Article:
Mammoth’s Police Chief and POST, the state commission known as Police Officers Standards and Training have now issued analyses of Town officials’ proposal to cut 7 officers and minimum needs for the town protection. These reports were just going on to the Town website at about 4pm before Wednesday night’s Council meeting. Few citizens would have had time to absorb the data. See the Chief’s statement below this story and see all the new documents, including the POST report here –
http://www.ci.mammoth-lakes.ca.us/index.aspx?NID=498 . Go down to October 3, 2012 documents and click on them. MLPD Management study is the POST report.
The POST report on the Mammoth Police Department recommends “no fewer than 17 sworn officers” this fiscal year. Their report says freeze things as they are and develop a service delivery plan to determine future needs of numbers of police based on real data. POST recommends a base of 20 sworn officers as a starting point for creating a staffing profile, with a long-term goal of 25 sworn officers and 4 non-sworn. Their report details numbers of calls and crimes and requirements on current police.
POST notes that in comparison cities, population does not triple and quadruple with skiers as Mammoth Lakes does. POST also notes that Mammoth Lakes Police operate in a remote location where immediate back-up is not available from other local agencies.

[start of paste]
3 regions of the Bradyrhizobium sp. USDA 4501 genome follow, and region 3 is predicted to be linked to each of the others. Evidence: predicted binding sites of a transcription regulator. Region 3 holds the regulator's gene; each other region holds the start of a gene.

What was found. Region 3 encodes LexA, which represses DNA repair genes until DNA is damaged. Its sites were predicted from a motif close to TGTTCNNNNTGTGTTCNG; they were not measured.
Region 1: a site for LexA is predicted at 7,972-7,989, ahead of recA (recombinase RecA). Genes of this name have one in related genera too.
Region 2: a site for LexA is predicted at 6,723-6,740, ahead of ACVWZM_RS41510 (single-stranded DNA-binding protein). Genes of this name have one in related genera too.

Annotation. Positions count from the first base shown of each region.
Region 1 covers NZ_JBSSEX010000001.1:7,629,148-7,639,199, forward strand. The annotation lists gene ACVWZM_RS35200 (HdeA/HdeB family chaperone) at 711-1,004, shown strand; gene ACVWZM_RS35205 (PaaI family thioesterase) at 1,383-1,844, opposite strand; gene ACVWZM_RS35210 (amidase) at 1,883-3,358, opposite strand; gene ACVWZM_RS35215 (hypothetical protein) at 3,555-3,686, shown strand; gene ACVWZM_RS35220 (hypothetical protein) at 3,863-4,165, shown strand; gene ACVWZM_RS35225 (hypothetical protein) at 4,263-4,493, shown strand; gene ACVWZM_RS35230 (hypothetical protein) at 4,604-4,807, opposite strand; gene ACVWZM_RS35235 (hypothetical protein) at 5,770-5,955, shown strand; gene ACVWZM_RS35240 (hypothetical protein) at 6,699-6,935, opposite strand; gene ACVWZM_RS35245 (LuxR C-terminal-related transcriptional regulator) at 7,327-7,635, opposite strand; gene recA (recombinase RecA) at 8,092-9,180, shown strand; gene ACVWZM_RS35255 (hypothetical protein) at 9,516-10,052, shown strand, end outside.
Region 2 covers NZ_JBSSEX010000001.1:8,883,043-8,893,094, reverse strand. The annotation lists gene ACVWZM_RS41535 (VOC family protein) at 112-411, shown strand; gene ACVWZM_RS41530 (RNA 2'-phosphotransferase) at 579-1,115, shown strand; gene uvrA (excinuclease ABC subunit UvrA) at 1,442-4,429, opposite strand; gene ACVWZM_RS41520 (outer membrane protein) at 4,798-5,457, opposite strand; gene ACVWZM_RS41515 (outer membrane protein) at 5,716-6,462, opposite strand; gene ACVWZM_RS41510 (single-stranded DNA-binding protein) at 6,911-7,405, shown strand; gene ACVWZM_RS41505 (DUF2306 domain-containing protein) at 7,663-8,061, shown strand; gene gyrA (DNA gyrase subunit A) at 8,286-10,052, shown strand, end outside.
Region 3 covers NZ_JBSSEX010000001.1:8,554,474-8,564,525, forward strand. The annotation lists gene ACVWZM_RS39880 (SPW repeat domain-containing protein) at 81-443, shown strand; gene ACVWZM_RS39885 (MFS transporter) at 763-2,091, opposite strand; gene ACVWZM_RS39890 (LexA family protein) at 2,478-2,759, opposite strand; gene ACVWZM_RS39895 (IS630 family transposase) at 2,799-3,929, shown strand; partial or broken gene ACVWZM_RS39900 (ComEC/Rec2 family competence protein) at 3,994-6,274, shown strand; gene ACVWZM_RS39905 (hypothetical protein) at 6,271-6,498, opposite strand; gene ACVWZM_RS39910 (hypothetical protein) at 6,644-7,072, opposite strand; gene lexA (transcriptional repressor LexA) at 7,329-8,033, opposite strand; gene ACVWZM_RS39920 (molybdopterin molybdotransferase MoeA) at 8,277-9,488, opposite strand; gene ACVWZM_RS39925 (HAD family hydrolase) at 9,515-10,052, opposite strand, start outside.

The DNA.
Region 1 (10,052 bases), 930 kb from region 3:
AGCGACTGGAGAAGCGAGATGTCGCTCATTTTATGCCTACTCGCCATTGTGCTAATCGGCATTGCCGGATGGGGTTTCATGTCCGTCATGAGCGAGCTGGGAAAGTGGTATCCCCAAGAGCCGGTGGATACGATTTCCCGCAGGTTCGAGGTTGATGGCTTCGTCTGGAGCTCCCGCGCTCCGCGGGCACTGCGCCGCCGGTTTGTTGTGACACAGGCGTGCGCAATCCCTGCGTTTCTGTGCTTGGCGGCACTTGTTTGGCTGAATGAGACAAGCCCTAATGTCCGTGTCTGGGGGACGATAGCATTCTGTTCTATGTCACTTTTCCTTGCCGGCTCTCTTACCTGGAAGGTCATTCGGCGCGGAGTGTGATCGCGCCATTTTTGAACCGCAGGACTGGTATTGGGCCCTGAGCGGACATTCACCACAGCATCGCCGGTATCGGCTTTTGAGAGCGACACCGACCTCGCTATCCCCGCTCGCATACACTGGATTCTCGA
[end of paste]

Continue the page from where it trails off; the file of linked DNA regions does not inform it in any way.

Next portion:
Mammoth Police Chief Dan Watson issued a two page statement of impacts from restructuring. He says that 15 of Mammoth’s 17 sworn staff are assigned to patrol. This means two on duty, 2am to 9pm. From 9pm until 2am, four officers work the busiest hours of the day.
Chief Watson says the proposal to reduce the MLPD to 10 sworn personnel will mean 7 officers for patrol instead of 15. Only one officer will be on duty a number of days of the week. Chief Watson says it is his opinion that this scenario “puts the safety of visitors, residents, and officers at risk.” The cuts, he says, will mean delays in response and some incidents won’t result in a police response. Watson goes on to say, “We can anticipate an increase in illegal drug activity, juvenile crime and at-risk behavior by youth.” He says there will be less preventative patrol and less visibility of the police throughout the Town. Traffic enforcement and DUI enforcement will be reduced. Service responses of all kinds won’t happen. Neither will current protections for Mammoth Hospital, Mammoth School District and Mammoth Mountain Ski Area.
More was expected at Wednesday night’s meeting, but it’s not until the last item on the agenda.